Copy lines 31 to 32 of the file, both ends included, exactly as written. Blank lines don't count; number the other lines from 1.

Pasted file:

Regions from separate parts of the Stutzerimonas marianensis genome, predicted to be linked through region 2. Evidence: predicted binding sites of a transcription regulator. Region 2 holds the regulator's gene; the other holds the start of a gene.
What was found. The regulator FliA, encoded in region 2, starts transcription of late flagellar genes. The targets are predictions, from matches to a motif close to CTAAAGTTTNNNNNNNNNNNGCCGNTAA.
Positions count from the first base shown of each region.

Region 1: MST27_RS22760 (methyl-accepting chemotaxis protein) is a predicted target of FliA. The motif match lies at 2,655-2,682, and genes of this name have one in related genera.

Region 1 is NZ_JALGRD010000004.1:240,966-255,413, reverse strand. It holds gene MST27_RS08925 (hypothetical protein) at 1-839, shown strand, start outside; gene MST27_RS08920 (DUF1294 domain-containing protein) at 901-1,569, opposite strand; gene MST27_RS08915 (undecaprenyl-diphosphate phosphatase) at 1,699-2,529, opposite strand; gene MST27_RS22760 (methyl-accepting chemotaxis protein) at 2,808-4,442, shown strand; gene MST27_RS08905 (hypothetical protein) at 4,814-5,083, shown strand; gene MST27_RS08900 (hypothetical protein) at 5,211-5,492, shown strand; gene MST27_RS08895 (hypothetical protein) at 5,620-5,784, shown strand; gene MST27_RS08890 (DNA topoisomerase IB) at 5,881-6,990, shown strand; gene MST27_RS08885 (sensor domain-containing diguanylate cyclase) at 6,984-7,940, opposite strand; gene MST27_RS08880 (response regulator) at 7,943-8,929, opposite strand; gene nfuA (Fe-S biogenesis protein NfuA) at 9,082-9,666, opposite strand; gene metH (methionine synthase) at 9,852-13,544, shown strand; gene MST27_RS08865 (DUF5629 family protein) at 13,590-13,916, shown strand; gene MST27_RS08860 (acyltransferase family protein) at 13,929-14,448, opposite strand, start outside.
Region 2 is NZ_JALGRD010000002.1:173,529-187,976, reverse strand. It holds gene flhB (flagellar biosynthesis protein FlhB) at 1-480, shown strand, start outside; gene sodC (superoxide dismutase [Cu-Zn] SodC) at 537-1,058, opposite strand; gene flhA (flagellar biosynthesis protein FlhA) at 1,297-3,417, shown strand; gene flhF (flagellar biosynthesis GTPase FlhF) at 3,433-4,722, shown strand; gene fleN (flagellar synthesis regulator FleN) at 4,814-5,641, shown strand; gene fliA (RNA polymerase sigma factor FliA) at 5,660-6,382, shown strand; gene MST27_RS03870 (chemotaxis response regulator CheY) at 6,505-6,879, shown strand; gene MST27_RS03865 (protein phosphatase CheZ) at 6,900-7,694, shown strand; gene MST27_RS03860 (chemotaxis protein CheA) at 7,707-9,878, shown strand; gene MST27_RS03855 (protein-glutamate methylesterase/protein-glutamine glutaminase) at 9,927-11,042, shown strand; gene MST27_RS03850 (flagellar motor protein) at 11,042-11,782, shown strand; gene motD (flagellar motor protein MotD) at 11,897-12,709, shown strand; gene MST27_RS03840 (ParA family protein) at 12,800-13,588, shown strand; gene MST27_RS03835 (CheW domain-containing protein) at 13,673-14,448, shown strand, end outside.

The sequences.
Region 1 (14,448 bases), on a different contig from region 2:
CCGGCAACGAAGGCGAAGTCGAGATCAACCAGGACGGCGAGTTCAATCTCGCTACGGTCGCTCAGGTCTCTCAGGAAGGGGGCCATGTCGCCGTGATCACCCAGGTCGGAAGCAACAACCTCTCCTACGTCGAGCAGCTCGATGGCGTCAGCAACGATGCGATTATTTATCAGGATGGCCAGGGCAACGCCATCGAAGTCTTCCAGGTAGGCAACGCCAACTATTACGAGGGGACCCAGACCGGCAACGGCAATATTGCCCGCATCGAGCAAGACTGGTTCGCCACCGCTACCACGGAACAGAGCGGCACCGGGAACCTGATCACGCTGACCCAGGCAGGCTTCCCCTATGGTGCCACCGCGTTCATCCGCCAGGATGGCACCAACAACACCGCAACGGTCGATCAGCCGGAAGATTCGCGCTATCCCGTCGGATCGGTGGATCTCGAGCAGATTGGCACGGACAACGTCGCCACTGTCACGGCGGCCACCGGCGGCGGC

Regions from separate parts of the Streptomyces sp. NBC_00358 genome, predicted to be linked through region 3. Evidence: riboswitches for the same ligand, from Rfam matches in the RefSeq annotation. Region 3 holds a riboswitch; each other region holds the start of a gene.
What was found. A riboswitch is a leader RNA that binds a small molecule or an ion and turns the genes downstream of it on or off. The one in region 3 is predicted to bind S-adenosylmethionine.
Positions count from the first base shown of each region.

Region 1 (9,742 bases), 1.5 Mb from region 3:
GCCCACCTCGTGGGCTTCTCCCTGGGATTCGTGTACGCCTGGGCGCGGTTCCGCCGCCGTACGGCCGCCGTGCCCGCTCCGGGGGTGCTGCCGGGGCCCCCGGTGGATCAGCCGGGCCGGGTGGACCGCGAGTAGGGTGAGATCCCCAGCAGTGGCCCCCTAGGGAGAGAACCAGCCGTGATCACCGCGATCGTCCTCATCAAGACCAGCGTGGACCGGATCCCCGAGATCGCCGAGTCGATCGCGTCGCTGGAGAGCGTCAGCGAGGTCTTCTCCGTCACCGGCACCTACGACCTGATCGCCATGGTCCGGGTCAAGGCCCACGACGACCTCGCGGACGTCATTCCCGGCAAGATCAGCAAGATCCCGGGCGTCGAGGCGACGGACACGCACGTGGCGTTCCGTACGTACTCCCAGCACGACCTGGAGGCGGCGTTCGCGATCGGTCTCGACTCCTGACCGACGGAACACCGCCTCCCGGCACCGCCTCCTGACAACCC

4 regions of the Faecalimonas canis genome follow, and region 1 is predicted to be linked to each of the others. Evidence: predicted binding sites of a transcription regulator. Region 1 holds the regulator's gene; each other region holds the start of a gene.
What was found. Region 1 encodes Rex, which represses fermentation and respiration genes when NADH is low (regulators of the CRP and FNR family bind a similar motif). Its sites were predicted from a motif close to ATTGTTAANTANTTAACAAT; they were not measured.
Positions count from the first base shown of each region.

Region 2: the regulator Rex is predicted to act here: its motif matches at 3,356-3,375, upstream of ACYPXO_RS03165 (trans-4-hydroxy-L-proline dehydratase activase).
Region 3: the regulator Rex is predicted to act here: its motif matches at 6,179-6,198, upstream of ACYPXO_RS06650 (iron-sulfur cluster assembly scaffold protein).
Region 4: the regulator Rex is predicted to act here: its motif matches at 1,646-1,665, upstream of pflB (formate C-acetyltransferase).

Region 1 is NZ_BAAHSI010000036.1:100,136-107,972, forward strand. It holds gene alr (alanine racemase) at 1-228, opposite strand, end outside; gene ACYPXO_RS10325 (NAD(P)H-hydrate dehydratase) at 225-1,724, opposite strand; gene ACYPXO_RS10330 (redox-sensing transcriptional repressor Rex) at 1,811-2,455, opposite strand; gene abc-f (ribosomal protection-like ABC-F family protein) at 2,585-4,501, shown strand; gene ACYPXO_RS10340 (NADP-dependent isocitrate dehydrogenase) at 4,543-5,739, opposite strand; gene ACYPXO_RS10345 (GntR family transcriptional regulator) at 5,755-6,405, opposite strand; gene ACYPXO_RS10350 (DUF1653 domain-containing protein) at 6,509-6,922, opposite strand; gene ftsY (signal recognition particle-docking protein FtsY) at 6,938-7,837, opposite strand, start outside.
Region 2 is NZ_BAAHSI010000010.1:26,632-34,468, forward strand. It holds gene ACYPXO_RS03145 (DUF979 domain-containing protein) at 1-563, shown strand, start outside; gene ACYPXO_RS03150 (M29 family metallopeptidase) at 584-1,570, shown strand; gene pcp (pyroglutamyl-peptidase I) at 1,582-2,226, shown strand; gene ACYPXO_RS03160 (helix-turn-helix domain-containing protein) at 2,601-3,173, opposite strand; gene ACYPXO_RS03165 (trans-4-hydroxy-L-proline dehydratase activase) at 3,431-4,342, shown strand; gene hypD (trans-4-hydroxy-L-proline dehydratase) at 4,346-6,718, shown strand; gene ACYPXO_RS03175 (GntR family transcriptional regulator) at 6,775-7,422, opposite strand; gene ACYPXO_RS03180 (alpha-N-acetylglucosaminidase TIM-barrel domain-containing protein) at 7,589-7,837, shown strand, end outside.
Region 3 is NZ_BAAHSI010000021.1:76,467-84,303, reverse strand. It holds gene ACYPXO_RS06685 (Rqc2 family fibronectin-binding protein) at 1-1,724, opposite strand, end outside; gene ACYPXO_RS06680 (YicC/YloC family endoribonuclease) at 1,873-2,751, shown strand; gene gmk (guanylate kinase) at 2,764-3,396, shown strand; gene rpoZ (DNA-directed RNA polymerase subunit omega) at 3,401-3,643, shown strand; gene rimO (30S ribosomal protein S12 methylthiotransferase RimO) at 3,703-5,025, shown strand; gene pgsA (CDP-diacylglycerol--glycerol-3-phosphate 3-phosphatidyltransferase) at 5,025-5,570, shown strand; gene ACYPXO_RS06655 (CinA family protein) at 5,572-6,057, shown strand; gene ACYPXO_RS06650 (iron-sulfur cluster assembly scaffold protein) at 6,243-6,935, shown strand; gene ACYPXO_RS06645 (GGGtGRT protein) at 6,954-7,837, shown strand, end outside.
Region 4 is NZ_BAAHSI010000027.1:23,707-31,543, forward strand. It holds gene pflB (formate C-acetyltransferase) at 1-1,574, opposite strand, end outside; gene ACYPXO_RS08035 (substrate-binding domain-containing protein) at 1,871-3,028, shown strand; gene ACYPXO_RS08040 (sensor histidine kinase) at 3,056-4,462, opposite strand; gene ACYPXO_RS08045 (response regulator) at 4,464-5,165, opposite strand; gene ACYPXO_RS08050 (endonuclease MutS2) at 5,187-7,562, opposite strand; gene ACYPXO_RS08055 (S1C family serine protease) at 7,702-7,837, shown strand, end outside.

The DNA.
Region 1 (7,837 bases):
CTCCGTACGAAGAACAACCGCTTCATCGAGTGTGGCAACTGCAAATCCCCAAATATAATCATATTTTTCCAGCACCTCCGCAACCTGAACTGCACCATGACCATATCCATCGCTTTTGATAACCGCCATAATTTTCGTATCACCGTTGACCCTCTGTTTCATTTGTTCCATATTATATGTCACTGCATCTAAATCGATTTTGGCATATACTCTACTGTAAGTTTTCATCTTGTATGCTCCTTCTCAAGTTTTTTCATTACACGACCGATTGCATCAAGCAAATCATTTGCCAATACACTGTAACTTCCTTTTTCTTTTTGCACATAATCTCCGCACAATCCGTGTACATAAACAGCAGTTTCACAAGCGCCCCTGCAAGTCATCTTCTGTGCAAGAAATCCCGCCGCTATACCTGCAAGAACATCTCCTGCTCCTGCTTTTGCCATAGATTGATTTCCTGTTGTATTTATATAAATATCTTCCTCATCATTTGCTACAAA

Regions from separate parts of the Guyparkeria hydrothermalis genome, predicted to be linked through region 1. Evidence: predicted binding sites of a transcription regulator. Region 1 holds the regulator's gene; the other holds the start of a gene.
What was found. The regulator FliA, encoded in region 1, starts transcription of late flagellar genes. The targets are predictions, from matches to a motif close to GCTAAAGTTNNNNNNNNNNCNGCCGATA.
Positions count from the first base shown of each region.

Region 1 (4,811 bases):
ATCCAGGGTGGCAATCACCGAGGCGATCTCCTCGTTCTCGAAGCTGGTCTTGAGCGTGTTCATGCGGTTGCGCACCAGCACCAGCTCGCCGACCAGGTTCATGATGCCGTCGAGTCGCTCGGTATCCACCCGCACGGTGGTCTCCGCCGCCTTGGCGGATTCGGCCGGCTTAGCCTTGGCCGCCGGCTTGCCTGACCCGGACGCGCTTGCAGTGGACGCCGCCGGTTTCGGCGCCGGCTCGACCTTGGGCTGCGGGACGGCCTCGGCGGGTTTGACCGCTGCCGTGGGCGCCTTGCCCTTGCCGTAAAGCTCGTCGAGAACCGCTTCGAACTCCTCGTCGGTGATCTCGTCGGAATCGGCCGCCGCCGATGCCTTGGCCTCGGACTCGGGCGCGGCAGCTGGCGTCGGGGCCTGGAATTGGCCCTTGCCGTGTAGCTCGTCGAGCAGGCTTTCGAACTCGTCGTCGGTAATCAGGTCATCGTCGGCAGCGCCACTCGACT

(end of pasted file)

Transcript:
Region 1 (4,811 bases):
ATCCAGGGTGGCAATCACCGAGGCGATCTCCTCGTTCTCGAAGCTGGTCTTGAGCGTGTTCATGCGGTTGCGCACCAGCACCAGCTCGCCGACCAGGTTCATGATGCCGTCGAGTCGCTCGGTATCCACCCGCACGGTGGTCTCCGCCGCCTTGGCGGATTCGGCCGGCTTAGCCTTGGCCGCCGGCTTGCCTGACCCGGACGCGCTTGCAGTGGACGCCGCCGGTTTCGGCGCCGGCTCGACCTTGGGCTGCGGGACGGCCTCGGCGGGTTTGACCGCTGCCGTGGGCGCCTTGCCCTTGCCGTAAAGCTCGTCGAGAACCGCTTCGAACTCCTCGTCGGTGATCTCGTCGGAATCGGCCGCCGCCGATGCCTTGGCCTCGGACTCGGGCGCGGCAGCTGGCGTCGGGGCCTGGAATTGGCCCTTGCCGTGTAGCTCGTCGAGCAGGCTTTCGAACTCGTCGTCGGTAATCAGGTCATCGTCGGCAGCGCCACTCGACT